The Bayonne Bridge Problem

in Bridge

The Bayonne Bridge crosses one of the most heavily travelled waterways into the Port of New York and New Jersey, the Kill Van Kull.  This tidal strait is located between Staten Island, NY and Bayonne, NJ, connecting Newark Bay with Upper New York Bay.  It has been historically one of the most important waterways in the Northeast.  Currently it provides passage for ocean freight container ships going to and from the busiest port in the Eastern US, Port Newark-Elizabeth Marine Terminal.

The Bayonne Bridge was originally built by the Port of New York Authority in 1931.  It is currently the fourth longest steel arch bridge in the world.  It was built to allow vehicles to travel from Staten Island, through the Holland Tunnel, and into Manhattan.

Today, it presents an obstacle for modern day giant ocean cargo ships.  The bridge has a water clearance of 151-156 feet, depending on the tide.  Currently, bigger ships must fold down masts, take on ballast, or wait for low tide to pass, in order to get under it.

When the Panama Canal Expansion is finished in 2014, it will allow passage of even larger, Post Panamax ships that will be headed for the East coast.  The term "Post Panamax" refers to ships that are too large to fit through the Panama Canal.  Many supertankers, the US Navy supercarriers, and modern ocean freight container ships are now classified as Post Panamax.  They will want to go to Port Newark-Elizabeth Marine Terminal because other ports are too far away.  This particular terminal location is preferable because it is very near the US's largest consumer market.  Unloading here will significantly reduce the time and cost of shipping goods from different locations to the New York and New Jersey areas.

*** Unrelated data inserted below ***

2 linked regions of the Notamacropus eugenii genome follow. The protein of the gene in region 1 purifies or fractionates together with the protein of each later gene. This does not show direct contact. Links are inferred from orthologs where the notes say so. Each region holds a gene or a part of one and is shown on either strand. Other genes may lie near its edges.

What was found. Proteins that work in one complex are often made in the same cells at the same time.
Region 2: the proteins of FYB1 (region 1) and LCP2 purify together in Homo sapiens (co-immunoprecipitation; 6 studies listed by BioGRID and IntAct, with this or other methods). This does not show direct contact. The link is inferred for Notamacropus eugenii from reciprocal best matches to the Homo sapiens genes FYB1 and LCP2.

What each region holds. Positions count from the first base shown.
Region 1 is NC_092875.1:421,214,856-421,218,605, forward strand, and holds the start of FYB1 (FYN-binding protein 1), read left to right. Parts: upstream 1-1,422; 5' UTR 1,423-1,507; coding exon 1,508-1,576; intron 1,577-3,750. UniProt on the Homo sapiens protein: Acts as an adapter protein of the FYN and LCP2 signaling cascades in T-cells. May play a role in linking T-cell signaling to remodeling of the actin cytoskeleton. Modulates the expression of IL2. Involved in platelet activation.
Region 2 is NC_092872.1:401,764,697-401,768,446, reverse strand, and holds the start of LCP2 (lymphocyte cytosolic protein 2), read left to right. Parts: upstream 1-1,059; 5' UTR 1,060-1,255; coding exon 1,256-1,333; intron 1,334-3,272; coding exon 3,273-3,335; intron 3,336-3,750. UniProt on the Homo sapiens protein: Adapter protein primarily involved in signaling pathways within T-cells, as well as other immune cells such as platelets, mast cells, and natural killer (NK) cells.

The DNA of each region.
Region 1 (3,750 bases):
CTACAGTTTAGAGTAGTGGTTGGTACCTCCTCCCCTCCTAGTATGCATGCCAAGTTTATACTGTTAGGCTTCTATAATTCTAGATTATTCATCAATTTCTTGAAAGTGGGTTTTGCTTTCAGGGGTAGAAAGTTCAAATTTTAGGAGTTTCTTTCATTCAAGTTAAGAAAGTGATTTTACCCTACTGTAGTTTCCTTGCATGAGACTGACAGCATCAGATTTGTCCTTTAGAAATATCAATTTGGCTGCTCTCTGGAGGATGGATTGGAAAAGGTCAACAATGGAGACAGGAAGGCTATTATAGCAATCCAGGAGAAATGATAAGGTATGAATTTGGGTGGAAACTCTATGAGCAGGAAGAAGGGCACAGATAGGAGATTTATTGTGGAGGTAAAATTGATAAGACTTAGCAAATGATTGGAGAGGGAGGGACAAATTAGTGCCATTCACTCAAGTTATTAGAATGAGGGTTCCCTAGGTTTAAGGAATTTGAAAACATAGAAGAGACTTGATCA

The problem is that the Bayonne Bridge is too low to allow Post Panamax ships to pass.  It is estimated that the bridge is about 65 feet too low.  The Port Authority of New York and New Jersey has recently pledged $1 billion to either replace or raise the Bayonne Bridge in preparation for the increased traffic and the addition of Post Panamax ocean freight ships to the mix.  The preliminary estimates indicate that the cost of raising or replacing the bridge would result in favorable benefit to cost ratios.

"Our realistic options include lifting just the roadway itself, leaving the super-structure in place, creating a lift-bridge mechanism," Port Authority Chairman Anthony Coscia said.

Governor Chris Christie of New Jersey supports the plan and says, "We've met one of New Jersey's great economic challenges for our future.  This industry will continue to remain a vital part of New Jersey's economy and this region's economy…for the foreseeable future."

Besides the Bayonne Bridge project, the Port Newark-Elizabeth Marine Terminal is making other changes to prepare for the increase in ocean shipping traffic.  The port has seen approximately a 65% increase in traffic volumes since 1998.  Plans are in the works to spend billions of dollars implementing changes that would result in larger cranes, deeper channels, expanded wharves, and bigger railyard facilities.

 

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Nelson Cabrera has 19324 articles online and 24 fans

About the Author: Nelson Cabrera is the Business Development Manager of Lilly & Associates International, a transportaion and logistics company specializing in ocean freight and ocean shipping services. For more information, please visit http://www.shiplilly.com/.

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The Bayonne Bridge Problem

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This article was published on 2010/10/01